December 2, 2020
6 min read
Panasonic has recently started shipping two new studio cameras - the AK-UC3300 and the AK-HC3900. The AK-UC3300 contains an 11-megapixel sensor and is ideal for high-resolution 4K capture. It also has a 2x HD high-speed video shooting function that adds variety for fast-paced sports and live event shooting. The AK-HC3900 HD studio camera includes a large 4K-CMOS sensor and combined with the AK-HCU250 Camera Control Unit (CCU) and the AK-HRP250 Remote Operation Panel (ROP), a production can construct a long-distance optical fiber transmission studio camera system at a much lower cost.
We sat down with Sr. Product Manager, Live Production Systems Michael Bergeron to get his thoughts on the new system cameras. Bergeron also discussed the history of Panasonic studio cameras, the current state of 4K broadcast, and how the rental and staging business has become the driver for 4K live.
QUESTION: Can you give a short history of Panasonic studio cameras?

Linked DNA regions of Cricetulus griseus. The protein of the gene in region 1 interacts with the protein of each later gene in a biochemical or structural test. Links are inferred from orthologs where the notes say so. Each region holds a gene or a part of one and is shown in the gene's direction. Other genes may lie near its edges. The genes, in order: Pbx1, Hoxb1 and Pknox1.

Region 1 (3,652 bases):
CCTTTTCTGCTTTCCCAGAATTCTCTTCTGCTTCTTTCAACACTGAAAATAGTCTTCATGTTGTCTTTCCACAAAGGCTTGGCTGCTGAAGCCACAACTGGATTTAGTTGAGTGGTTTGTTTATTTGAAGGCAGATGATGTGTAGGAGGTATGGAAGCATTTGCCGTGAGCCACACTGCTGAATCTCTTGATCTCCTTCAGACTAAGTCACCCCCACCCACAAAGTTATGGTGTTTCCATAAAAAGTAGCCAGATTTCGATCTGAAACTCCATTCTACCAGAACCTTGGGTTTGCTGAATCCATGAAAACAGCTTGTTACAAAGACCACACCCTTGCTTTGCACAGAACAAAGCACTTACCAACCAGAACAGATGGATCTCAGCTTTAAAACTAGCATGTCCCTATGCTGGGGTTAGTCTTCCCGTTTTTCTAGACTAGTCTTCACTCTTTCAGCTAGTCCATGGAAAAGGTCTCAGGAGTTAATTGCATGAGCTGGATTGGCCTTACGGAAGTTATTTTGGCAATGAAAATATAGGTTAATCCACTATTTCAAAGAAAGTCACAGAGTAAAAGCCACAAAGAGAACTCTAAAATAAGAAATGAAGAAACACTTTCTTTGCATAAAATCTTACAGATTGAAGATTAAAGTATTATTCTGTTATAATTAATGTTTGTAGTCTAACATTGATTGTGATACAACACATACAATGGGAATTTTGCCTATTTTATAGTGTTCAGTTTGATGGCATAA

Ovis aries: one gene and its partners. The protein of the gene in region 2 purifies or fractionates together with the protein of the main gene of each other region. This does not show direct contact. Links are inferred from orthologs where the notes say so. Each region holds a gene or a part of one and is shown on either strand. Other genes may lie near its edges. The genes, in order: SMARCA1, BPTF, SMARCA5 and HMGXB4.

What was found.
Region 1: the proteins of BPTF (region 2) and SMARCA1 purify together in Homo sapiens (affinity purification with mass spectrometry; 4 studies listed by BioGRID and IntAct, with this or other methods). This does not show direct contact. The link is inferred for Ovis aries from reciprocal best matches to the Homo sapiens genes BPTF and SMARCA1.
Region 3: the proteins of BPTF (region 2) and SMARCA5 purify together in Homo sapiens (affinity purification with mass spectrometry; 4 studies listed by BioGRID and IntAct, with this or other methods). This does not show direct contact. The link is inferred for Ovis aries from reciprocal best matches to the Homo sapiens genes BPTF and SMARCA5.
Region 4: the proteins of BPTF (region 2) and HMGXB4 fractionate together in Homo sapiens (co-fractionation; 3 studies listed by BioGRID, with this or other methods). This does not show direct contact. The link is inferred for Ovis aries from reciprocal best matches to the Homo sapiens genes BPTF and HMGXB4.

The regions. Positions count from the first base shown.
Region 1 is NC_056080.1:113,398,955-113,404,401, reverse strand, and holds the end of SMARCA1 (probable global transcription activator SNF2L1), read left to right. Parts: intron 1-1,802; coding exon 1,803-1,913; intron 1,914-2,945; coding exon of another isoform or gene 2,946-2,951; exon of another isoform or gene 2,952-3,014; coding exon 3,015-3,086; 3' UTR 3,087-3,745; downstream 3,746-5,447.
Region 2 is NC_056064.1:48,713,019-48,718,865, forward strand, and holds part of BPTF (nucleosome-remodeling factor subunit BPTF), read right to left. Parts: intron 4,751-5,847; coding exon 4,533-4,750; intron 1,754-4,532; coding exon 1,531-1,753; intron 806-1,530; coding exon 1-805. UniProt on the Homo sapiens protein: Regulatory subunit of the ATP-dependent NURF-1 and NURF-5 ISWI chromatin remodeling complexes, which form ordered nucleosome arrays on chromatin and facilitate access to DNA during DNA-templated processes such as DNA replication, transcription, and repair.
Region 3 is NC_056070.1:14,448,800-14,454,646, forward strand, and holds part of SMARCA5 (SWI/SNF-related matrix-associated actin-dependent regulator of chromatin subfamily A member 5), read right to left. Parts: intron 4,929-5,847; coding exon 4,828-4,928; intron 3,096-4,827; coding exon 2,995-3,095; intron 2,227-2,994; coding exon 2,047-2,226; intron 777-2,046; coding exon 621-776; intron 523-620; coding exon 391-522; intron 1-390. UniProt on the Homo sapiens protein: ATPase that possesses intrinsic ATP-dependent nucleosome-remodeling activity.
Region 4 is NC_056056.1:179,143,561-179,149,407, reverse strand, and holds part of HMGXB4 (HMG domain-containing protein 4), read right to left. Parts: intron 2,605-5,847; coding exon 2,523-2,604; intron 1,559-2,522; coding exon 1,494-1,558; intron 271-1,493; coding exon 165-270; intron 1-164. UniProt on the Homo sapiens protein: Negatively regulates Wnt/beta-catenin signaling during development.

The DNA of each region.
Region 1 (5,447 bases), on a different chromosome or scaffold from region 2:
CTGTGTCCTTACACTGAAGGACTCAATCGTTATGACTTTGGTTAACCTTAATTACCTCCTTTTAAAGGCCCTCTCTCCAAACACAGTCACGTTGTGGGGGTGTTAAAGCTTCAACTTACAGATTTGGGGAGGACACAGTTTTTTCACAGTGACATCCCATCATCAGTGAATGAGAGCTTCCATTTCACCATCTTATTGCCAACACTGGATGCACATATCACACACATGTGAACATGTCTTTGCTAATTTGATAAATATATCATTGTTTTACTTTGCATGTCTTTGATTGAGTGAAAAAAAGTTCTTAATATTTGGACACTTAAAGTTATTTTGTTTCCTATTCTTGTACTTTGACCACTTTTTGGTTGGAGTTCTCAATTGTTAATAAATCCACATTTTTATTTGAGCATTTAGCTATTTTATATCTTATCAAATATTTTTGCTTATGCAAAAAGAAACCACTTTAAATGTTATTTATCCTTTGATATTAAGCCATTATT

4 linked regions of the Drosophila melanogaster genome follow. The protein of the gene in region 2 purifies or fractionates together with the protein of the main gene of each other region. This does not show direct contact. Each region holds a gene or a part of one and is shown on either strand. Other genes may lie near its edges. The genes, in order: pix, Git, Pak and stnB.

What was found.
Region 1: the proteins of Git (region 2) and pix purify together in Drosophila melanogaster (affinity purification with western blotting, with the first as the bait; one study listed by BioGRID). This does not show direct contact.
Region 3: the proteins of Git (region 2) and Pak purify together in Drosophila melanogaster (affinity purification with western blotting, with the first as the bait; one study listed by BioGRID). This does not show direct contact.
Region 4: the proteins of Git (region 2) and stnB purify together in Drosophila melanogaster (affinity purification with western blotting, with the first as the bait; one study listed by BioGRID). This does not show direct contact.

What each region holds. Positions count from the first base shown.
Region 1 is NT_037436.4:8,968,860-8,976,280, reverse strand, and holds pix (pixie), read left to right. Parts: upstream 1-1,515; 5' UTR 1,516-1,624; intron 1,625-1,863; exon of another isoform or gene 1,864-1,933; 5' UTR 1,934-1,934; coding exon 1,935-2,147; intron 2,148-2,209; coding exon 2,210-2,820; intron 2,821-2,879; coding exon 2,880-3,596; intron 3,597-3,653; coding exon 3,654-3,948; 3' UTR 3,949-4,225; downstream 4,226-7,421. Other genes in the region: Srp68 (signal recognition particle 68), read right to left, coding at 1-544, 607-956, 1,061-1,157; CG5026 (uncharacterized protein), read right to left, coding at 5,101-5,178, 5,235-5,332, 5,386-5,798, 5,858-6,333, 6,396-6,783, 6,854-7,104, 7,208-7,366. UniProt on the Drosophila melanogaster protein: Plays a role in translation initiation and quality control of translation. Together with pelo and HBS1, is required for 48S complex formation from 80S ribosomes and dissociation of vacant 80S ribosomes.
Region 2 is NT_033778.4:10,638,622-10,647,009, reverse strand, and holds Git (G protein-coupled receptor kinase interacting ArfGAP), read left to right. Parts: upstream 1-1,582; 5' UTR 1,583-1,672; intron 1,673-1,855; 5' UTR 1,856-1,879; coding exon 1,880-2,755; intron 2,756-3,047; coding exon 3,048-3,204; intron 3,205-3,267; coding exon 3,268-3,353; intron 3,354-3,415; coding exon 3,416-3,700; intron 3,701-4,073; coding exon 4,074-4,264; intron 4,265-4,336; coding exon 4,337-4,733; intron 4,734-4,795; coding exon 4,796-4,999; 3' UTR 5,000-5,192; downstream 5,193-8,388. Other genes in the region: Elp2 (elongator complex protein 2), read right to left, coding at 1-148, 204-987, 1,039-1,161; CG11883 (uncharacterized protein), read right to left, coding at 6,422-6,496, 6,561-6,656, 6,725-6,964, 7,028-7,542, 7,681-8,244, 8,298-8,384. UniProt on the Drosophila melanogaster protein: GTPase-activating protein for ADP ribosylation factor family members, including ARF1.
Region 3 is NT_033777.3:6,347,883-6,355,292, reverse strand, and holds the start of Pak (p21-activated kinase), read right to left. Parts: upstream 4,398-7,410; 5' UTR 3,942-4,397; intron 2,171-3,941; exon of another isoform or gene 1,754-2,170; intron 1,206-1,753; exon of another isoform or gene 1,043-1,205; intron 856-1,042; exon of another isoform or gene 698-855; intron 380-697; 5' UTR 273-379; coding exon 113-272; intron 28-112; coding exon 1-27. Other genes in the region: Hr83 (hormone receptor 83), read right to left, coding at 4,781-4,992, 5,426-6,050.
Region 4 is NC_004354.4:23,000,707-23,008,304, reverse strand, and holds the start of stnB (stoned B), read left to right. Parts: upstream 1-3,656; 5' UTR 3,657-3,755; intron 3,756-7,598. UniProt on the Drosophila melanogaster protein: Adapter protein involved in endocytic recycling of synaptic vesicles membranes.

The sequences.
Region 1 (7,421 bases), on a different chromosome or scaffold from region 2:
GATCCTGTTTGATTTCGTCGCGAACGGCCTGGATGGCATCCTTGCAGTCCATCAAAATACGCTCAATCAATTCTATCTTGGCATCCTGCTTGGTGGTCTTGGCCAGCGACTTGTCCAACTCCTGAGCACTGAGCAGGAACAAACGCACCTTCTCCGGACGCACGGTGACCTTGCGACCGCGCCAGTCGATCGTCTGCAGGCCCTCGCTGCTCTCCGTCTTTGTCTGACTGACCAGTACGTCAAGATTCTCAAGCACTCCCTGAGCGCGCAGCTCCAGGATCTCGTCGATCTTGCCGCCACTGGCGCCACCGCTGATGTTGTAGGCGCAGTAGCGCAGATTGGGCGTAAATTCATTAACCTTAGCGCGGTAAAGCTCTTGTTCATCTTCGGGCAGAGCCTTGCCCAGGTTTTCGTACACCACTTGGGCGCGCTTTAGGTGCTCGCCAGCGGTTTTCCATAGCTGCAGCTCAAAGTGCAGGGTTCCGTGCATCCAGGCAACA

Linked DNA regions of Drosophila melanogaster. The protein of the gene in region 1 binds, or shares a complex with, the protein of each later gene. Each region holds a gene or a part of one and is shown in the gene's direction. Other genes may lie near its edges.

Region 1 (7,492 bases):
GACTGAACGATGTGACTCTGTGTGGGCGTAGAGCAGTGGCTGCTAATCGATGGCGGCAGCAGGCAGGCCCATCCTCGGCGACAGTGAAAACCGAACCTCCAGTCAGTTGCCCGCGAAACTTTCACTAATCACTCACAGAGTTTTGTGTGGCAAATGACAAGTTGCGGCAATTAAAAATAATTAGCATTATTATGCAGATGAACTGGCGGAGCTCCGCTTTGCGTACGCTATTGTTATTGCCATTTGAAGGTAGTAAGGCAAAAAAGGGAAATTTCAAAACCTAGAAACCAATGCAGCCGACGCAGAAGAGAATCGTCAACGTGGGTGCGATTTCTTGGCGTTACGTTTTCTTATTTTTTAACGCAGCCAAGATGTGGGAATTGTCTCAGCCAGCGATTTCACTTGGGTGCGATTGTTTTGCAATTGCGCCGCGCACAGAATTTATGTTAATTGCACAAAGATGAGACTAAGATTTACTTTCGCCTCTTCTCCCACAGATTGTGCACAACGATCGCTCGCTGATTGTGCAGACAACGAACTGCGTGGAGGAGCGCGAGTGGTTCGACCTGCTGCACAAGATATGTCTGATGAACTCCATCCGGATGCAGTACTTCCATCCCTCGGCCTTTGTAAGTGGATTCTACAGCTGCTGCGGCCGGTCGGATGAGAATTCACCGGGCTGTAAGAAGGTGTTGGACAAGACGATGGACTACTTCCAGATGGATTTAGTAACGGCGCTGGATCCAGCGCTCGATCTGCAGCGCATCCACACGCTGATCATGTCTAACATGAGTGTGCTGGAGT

MICHAEL BERGERON: Panasonic built the studio cameras for one of the first HD studio camera trucks. We really had the first 720p studio camera when a lot of other vendors were focused on 1080. Also, we never made a triax studio camera. Even with SD cameras, we were doing fiber. I think that kept us from being mainstream in the US market because it took the market a long time to move to fiber. Once you got to 1080p and 4K, the venues and broadcasters finally bit the bullet and put in fiber. That's when our studio camera business started taking off. We were in several TV stations and a lot of house of worship facilities and the AK-HC3800 really took off and we started to have what I would call a real business. When we introduced the AK-HC5000 and the AK-UC3000, we got into college sports with a pretty big footprint in the ACC and some other Division 1 college sports. With the launch of the AK-UC4000, we got into the rental and staging business and we became a major player. For the dry hire rental and staging companies, the UC4000 is one of the default cameras out there.